It might seem as if we’re taking on a much more “Travel-Themed” direction to this blog, but it’s not been intentional. I can’t imagine either of us will have much time to be doing a lot of travelling in the coming years so I think we’d best get it over and done with now shall we?! This most recent journey had me away in Pakistan and Sri Lanka for 2 weeks for a wedding and a good bit of general “travelling”…
Let’s go chronological with this one and start from the beginning with Pakistan. Given what I now know I can’t even begin to understand how this country has developed its current reputation. Months before travelling there were the constant warnings from family and some concerns from friends, but we went ahead and booked our visas way ahead of time. Without going into the nitty gritty the process took 10 days and was straight-forward using the Pakistan Embassy’s out-sourced visa service, Gerry’s Visas.
We arrived in Lahore Airport early in the morning in late March and it was a bit chilly – bring a jacket. Weather-wise, this time of year is like a solid British Summer so jeans/light trousers along with a heavy jumper/light jacket will do perfectly for the evenings…t-shirts for the day time. I do have to note that women will generally need to travel with minimally revealing clothing (for an Islamic state, it’s good to know that as a female traveller, you don’t have to go whole-hog on being covered up).
Probably best to give full disclosure now – I was visiting Pakistan for the wedding of a friend from uni. She had been kind enough to set us up at a local member’s club called the Punjab Club, although hotels were an option. We were there for just under a week, which we’ve been told is a much-condensed version of a traditional wedding which could have lasted up to three weeks! The city itself reminded of back home in Lagos in so many ways – the culture, the interaction between people of different backgrounds, the challenging (read: “perilous”) driving conditions and the way that every adult female seemed to have that strong motherly “pushiness” that makes you braver and more obliging than ever to perform whatever task is asked of you! The roles of women in the household (especially noticeable in and around the wedding) seem to be to effortlessly encourage and invite guests in to whichever home it was that we visited during our stay. Needless to say, our male counterparts were equally as inviting and offered so many warm welcomes, while clearly focusing on ensuring logistics had all gone to plan!
As it was a wedding, there was shopping that needed to be done and for this we headed to the more modern outfit known as Khaadi, guided around by Zohra Rahman, a pioneering modern Jewellery Designer based in Lahore. From there our shopping exploits took us through to the less glamorous but far more illuminating streets of the Liberty Market – home of, well…everything! Shoe shops where your choice of shoe size was delivered through hidden gaps in the ceiling (only visible when underneath them), jewellery stands (bangles were sold by the “bunch”) and far more importantly, FOOD! After several hours of shopping I wolfed down a beef shwarma from Paradise Restaurant (!?) and chat masala fries from, err….Krispy Kreme?!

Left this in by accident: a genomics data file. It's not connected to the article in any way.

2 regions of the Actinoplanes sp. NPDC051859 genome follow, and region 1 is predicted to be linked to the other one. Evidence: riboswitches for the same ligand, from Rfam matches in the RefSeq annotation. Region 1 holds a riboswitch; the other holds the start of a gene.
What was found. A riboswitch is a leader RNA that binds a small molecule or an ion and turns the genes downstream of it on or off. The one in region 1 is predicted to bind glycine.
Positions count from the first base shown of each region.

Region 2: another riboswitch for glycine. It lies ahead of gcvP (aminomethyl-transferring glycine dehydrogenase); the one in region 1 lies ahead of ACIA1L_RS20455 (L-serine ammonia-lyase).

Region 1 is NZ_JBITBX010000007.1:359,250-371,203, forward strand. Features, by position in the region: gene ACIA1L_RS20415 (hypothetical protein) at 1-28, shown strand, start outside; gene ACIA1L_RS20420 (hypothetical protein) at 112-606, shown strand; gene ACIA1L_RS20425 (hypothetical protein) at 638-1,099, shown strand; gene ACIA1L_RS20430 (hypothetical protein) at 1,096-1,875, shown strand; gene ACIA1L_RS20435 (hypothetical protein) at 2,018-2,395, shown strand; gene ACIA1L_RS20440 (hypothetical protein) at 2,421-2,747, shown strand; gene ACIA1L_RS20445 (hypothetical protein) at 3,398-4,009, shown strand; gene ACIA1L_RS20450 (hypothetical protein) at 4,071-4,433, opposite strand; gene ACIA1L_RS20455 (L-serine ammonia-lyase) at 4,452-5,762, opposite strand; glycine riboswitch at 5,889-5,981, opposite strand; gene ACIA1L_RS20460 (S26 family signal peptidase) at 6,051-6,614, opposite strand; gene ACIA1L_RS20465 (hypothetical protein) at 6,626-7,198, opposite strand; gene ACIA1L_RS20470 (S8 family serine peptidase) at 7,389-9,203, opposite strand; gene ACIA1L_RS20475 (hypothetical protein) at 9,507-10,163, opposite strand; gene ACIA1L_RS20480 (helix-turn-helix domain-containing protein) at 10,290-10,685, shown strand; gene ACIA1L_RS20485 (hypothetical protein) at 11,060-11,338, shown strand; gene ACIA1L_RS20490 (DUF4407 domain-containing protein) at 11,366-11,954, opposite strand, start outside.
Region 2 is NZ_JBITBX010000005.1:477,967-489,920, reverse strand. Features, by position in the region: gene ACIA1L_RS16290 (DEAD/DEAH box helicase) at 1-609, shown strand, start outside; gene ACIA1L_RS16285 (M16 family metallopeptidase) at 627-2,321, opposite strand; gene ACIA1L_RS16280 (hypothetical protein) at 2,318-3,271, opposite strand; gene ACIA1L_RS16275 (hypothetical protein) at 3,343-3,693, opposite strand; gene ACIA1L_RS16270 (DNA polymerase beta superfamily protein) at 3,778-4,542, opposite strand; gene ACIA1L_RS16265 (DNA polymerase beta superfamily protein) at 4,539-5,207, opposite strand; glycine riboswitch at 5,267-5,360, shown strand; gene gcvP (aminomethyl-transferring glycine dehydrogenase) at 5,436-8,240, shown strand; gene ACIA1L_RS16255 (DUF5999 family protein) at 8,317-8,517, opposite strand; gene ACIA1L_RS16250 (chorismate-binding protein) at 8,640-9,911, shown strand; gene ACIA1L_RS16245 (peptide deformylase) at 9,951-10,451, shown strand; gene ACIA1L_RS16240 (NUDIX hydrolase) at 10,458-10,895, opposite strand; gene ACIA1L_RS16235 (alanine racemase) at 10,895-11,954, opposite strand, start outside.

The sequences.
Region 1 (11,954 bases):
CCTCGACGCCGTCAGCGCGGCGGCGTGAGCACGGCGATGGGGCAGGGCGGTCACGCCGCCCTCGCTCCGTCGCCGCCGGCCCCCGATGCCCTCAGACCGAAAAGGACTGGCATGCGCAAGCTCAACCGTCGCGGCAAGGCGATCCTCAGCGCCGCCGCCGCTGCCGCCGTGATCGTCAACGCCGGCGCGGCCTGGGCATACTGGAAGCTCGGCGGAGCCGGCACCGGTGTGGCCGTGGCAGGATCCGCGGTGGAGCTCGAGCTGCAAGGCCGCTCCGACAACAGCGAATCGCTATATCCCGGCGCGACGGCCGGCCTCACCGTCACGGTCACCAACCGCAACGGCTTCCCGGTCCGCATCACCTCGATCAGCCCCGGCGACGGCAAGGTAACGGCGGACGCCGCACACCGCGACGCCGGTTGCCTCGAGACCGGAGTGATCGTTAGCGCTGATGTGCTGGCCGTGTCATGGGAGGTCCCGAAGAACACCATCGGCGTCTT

Food is always encouraged…by everyone! From those “pushy” Mums to the “logistical” Dads it was always ensured that we’d be fed. The food culture, at least in Lahore, was clear – delicious is more important than anything. Curries these weren’t…..rich, confidently spices stews were served at every gathering during the wedding week. Fat – not an issue. Main choice of protein – lamb, beef, chicken. Not a poppadum in sight, but naans and puri were always in place to mop up any stray sauce or vegetables that remained on plates. Everyone wanted to know that we were being fed and enjoying what we were eating, and this was just at home. So if you hadn’t guessed already, the food was banging!
Taking a more tourist-centric approach to our journey, we took a day to visit the Walled Old City in Lahore. Via a tuk tuk tour, we were afforded the chance to see how a civilisation that is dated back to 2000 BC has evolved under various empires (the British Empire being the latest). The city itself houses the Wazir Khan Mosque, the vast Badshahi Masjid Mosque, the Lahore Fort as well as old bath houses and a still active population of sellers, tradesmen and family accommodation. On one of our final days we journeyed to the Pakistani border to India to observe the daily ceremony of the closing of the border. We could literally see right over the border into India as they looked back at us, chanting and celebrating the spectale performed by both sides of the border patrol.
It’s hard to describe, in full, the impact of this trip to Pakistan especially because we did so much in so little time. Sometimes it is easy to forget how far away you have to travel to see what existed far before any of the more modern European Cities that we know far more history about. To everyone who was kind enough to have hosted us and to the friends who were met during our stay, thank you. To the bride and the groom, CONGRATULATIONS. I think on my next visit we should add Karachi to the list. R.